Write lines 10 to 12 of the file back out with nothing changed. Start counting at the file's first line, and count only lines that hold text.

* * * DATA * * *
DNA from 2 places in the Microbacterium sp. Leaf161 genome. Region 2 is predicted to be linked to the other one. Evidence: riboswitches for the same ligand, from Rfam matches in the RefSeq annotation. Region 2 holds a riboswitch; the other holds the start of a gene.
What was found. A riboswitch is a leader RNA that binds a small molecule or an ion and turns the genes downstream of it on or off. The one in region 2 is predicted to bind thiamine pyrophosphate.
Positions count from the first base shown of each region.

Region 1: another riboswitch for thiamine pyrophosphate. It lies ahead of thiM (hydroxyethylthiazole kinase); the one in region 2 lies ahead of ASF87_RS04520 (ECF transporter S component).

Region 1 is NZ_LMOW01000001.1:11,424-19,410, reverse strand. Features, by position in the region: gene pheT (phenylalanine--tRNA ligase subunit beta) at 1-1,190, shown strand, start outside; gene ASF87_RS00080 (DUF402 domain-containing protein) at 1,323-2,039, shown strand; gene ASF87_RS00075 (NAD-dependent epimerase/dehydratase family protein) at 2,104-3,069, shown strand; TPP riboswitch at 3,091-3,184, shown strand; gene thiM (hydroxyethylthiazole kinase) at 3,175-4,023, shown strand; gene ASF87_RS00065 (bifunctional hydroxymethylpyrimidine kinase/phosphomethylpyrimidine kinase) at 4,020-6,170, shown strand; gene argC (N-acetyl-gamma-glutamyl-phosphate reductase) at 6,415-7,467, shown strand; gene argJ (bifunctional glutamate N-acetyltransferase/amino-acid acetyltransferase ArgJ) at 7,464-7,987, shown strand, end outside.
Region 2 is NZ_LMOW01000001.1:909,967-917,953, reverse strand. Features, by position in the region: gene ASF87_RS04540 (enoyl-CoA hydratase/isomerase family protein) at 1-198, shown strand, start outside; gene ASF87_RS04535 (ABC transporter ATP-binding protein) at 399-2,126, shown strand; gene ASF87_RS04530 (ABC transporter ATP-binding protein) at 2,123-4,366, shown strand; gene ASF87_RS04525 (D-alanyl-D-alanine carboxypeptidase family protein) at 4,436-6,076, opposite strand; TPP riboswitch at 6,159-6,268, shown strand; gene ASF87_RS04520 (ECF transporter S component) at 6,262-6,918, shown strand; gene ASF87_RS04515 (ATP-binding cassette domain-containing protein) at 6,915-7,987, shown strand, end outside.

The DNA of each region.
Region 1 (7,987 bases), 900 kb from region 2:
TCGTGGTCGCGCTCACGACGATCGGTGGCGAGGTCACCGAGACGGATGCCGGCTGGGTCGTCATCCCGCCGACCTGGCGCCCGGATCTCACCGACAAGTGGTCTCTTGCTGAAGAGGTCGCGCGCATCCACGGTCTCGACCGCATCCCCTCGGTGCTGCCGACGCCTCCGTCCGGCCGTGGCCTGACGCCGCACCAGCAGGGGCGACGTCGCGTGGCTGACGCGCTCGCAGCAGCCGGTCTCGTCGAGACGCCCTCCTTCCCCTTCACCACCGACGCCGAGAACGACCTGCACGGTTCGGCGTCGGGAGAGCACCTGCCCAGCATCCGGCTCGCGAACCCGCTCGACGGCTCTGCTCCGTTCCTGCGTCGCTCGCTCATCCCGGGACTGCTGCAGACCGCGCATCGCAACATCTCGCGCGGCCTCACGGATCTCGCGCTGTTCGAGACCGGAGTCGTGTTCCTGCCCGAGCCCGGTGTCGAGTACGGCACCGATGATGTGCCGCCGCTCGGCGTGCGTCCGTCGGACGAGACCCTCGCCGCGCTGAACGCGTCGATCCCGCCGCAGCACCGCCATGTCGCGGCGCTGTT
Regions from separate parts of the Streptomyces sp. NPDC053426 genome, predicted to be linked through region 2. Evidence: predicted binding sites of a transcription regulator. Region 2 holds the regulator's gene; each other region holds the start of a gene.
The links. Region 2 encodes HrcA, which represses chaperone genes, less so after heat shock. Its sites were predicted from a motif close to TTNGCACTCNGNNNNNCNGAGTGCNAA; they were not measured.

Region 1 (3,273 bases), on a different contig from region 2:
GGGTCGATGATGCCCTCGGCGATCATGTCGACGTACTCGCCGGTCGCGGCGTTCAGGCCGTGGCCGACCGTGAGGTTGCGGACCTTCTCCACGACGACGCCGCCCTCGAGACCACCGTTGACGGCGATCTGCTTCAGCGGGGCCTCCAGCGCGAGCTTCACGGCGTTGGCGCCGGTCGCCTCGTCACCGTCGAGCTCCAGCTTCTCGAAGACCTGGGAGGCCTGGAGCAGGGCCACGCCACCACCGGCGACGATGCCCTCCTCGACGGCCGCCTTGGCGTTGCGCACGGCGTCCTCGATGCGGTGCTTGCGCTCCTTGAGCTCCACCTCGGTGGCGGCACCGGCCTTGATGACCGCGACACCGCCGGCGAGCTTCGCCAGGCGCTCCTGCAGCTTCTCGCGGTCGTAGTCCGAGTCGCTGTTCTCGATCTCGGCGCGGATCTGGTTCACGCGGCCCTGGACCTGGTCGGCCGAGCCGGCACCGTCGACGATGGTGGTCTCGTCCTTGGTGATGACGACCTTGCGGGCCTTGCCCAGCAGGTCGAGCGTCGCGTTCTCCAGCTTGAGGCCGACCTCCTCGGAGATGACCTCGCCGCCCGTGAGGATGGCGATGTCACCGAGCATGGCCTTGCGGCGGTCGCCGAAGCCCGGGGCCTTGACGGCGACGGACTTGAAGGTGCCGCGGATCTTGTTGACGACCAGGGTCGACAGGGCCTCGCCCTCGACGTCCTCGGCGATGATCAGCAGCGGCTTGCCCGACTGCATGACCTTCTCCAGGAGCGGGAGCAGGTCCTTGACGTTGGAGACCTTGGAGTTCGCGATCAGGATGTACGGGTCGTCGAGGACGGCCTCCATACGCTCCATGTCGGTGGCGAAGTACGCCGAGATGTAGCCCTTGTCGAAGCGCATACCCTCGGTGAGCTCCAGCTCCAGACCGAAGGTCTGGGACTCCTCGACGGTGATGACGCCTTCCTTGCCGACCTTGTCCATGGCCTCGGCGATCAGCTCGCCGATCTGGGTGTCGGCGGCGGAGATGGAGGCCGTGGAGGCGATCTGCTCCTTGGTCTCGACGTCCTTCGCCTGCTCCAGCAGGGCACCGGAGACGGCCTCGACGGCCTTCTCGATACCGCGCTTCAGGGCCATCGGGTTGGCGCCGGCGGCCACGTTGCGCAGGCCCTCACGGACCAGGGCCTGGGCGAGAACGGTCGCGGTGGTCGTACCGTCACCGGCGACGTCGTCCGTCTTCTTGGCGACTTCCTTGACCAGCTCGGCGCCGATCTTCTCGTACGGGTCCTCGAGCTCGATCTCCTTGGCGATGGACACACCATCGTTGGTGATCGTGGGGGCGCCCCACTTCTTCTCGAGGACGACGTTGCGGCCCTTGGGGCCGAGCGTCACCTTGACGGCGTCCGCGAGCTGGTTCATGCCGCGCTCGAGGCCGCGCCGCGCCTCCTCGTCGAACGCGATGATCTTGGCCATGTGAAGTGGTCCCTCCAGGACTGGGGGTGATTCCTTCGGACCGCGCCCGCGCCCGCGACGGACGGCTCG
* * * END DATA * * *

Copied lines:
Regions from separate parts of the Streptomyces sp. NPDC053426 genome, predicted to be linked through region 2. Evidence: predicted binding sites of a transcription regulator. Region 2 holds the regulator's gene; each other region holds the start of a gene.
The links. Region 2 encodes HrcA, which represses chaperone genes, less so after heat shock. Its sites were predicted from a motif close to TTNGCACTCNGNNNNNCNGAGTGCNAA; they were not measured.

Region 1 (3,273 bases), on a different contig from region 2: